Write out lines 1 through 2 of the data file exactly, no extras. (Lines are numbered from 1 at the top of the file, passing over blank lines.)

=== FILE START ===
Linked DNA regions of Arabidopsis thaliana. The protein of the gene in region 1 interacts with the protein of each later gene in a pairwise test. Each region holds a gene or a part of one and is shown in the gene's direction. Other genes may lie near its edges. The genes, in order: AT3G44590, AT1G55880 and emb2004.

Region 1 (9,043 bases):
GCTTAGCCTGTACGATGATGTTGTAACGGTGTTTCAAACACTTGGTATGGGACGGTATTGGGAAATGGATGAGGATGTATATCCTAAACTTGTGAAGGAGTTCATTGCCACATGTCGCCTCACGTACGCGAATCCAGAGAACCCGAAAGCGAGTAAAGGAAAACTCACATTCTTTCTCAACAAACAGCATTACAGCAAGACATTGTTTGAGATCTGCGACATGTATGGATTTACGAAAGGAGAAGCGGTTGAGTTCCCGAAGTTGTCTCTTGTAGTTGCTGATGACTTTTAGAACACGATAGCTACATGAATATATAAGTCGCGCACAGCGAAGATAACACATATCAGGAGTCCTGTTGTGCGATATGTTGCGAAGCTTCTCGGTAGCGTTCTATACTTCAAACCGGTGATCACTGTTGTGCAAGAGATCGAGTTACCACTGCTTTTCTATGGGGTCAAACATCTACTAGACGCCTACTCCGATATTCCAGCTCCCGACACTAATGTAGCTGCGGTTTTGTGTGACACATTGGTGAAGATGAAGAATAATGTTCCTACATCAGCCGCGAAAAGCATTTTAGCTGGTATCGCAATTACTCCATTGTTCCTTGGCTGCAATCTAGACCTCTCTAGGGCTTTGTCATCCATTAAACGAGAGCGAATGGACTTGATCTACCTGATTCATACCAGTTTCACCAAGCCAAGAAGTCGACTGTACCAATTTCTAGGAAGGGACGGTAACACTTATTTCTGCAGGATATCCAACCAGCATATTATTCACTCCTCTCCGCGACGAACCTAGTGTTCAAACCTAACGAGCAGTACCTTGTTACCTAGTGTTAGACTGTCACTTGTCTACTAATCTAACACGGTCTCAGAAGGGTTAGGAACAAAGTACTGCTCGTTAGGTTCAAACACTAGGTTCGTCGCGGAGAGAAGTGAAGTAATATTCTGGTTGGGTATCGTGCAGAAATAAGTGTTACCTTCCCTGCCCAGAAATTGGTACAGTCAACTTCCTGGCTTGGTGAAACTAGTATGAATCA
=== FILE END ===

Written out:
Linked DNA regions of Arabidopsis thaliana. The protein of the gene in region 1 interacts with the protein of each later gene in a pairwise test. Each region holds a gene or a part of one and is shown in the gene's direction. Other genes may lie near its edges. The genes, in order: AT3G44590, AT1G55880 and emb2004.

Region 1 (9,043 bases):